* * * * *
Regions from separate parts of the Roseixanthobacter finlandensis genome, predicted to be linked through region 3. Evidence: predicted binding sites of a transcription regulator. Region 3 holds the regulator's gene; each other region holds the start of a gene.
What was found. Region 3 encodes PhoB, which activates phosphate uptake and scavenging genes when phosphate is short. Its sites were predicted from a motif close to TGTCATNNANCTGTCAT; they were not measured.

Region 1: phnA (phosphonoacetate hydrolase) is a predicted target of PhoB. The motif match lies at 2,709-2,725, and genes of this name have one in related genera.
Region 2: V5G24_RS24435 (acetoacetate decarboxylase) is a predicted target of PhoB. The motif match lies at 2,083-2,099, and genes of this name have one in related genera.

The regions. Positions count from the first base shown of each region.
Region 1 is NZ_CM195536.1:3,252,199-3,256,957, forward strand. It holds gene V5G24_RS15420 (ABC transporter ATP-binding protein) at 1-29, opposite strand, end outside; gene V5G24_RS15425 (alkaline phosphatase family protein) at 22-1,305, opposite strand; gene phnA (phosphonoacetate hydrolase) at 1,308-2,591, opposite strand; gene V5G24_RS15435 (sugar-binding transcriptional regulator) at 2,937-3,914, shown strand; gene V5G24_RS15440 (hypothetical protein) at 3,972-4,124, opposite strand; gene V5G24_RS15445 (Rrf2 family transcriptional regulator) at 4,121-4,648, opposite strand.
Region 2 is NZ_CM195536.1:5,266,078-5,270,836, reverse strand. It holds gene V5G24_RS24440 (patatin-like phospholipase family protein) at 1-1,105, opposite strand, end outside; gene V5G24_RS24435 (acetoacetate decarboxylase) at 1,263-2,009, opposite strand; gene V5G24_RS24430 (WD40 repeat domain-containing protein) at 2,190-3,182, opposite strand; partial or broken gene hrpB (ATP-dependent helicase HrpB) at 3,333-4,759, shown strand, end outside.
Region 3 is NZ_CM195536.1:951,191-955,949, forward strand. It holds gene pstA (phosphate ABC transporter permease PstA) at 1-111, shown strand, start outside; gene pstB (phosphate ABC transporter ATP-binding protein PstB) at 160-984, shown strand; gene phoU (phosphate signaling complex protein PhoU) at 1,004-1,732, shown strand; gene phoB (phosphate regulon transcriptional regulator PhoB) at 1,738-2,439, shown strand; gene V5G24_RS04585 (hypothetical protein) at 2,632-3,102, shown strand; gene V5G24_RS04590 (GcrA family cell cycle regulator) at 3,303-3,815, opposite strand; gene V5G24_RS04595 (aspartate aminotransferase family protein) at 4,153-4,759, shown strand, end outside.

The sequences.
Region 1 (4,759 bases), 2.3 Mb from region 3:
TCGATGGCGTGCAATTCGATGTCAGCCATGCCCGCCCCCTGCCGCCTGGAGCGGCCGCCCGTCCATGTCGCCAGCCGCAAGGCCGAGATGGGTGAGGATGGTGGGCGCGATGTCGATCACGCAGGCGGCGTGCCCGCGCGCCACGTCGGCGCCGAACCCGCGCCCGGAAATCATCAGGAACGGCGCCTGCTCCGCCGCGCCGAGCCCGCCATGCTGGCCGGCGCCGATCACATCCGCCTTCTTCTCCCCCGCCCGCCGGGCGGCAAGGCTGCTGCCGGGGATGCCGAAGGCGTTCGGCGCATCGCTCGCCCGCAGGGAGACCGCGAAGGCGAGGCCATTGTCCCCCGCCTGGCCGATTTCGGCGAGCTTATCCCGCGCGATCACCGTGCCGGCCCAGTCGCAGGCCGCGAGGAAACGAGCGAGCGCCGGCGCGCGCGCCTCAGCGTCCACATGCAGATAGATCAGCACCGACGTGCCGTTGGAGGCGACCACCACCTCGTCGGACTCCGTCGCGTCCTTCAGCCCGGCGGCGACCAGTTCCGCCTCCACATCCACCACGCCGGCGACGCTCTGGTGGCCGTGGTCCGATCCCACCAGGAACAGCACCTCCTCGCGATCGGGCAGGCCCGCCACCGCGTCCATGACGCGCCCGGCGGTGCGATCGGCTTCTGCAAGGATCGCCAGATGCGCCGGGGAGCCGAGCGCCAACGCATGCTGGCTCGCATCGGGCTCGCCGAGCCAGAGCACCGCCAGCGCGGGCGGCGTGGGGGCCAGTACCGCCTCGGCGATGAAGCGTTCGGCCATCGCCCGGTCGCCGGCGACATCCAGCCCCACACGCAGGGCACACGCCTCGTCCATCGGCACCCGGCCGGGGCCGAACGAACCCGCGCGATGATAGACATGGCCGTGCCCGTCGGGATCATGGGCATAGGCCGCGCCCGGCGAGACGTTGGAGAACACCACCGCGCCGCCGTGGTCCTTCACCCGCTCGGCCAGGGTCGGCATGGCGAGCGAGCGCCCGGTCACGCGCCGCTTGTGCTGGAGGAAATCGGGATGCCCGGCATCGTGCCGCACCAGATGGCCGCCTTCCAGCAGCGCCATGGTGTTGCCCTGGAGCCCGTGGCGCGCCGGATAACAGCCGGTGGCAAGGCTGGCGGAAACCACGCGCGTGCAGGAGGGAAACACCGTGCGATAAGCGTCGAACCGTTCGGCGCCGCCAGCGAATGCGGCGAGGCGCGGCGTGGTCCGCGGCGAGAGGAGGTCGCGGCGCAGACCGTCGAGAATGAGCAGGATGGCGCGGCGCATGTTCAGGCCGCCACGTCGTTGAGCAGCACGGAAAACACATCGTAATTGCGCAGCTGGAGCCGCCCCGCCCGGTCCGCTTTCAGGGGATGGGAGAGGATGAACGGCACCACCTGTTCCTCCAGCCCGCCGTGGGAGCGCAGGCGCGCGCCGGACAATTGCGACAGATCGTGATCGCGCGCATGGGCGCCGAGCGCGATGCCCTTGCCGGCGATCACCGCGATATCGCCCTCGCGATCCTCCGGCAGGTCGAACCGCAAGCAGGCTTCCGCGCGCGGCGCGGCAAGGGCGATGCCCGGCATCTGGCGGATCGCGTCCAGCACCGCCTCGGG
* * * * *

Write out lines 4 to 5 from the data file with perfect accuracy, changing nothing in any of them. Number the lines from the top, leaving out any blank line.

Region 2: V5G24_RS24435 (acetoacetate decarboxylase) is a predicted target of PhoB. The motif match lies at 2,083-2,099, and genes of this name have one in related genera.

The regions. Positions count from the first base shown of each region.